Maman's tragedy, the one she never recovered from, the scratch on the record that caused her to repeat herself, endlessly, was the emotional neglect she had suffered in her own childhood. Her mother, of course, was the one to blame. She had opened a hole in her daughter's heart by giving birth to her, and had left it gaping. Faced with her mother, Maman was an abandoned child all over again, choking up at the very sight of her. She said she felt something rising in her throat as we approached Grandma's house, she felt a lump—as if the stifled sobs of her childhood had congealed there. In front of her mother, she became an overgrown teenager, perpetually angry, puerile. Grandma responded to her daughter's tirades or effusive tenderness with the same paralyzing coldness, powerless before Maman's excesses. That Grandma was icily beautiful didn't help matters. Her features, exceedingly fine, possessed an intimidating symmetry. Her habitual expression was a kind of pout, midway between weariness and annoyance, her pinched lips, her narrow nose turned up with disdain. Her face resembled a Venetian mask, brandished against the steel blue of an arctic sky. Her jet-black hair, always pulled back into an impossibly tight chignon, called to mind the black swan from the famous ballet. That hairdo, it's just too much! Maman would say, making fun of the hairstyle her mother had adopted after opening her dance school in Montreuil. Maman's birth had been neither planned nor desired, and on top of the accident of her birth, there had been her childhood illness, and then her mental illness. Grandma had done what she could: pregnant at twenty, married to a nightmare of a man, giving birth to a puny little baby girl, anorexic, sickly, and soon gravely ill. Maman said that from eighteen months until she was five years old, she lived at Necker, the famous children's hospital, in the immediate aftermath of the war. Grandma was vague about the dates. Maman said that Grandma never came to see her in the hospital, even though visits were allowed, she knew that because Granny, her grandmother, came regularly! Maman remembered the name of the great professor who directed the wing of the hospital in which she'd grown up, she recalled the hospital beds around her emptying, she knew very well what that meant, that the children were not cured, that they were not coming back. She said that if she got out of there alive it was thanks to a nurse on her floor who became fond of her. Psychologists have studied the effects of separation on young children, orphans or seriously ill children. Without the constant presence of a stable, affectionate figure to whom they can become attached when they are young, some children will waste away and die, others will never learn to walk or to speak, all will suffer serious behavioral problems. Human contact is required to create a human being: bodily warmth, a comforting smell, a calming breath, the fluctuations of a beloved voice, a loving touch, the brush of someone's lips. Maman understood this intuitively, and maybe a nurse did save her life. In the same way my sister was sure that she owed her own good health to my birth, twenty-two months after her own. The permanence of my presence, the simple fact of my existence had evidently rescued her. Maman, however, was an only child, and her own mother would probably have aborted Maman if she could have done so.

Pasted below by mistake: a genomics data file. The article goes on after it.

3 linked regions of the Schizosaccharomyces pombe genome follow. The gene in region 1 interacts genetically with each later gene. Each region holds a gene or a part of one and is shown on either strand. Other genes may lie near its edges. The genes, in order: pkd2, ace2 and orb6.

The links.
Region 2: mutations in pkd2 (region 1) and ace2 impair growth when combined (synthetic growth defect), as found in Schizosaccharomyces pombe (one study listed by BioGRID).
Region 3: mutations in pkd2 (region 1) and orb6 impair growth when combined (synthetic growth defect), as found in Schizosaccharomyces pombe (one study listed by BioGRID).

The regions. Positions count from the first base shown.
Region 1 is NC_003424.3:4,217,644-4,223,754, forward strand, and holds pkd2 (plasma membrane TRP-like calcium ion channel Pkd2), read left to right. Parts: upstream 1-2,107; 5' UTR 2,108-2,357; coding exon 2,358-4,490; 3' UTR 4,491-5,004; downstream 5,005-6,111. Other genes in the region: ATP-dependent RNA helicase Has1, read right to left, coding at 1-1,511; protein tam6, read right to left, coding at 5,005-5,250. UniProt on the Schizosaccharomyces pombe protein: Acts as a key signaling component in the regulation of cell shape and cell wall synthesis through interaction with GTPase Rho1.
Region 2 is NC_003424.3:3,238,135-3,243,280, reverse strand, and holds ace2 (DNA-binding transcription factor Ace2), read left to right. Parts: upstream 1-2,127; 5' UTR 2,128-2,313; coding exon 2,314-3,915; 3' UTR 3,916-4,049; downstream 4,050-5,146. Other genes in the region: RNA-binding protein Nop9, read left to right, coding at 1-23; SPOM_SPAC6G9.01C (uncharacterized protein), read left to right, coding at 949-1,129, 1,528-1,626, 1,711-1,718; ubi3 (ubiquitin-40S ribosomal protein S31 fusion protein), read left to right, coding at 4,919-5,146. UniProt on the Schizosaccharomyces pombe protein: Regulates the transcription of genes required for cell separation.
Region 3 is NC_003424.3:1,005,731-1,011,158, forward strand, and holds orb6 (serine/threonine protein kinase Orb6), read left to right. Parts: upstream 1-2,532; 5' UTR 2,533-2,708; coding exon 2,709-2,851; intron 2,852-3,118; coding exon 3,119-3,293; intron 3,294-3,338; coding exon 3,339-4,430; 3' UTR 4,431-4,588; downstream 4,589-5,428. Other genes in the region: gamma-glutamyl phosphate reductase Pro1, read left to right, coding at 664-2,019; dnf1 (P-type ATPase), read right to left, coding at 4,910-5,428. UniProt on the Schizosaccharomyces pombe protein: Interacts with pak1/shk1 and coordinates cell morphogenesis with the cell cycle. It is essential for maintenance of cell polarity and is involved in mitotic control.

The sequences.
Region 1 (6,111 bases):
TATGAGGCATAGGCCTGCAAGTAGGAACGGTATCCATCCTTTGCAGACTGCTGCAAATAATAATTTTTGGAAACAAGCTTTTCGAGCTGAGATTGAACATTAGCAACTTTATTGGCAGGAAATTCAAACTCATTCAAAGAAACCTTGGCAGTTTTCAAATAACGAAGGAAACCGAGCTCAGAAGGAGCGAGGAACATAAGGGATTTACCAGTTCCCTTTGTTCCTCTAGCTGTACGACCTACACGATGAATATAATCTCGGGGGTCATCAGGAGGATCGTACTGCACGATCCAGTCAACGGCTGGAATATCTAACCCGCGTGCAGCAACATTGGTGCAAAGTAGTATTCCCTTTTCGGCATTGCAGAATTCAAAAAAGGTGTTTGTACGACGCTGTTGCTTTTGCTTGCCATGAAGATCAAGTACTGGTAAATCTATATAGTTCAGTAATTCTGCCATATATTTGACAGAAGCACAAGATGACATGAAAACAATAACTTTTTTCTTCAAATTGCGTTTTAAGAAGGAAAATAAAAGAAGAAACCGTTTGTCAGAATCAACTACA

Excerpted from The Book of Mother by Violaine Huisman. Copyright © 2021 by Violaine Huisman. Reprinted with permission of Scribner, a Division of Simon & Schuster, Inc.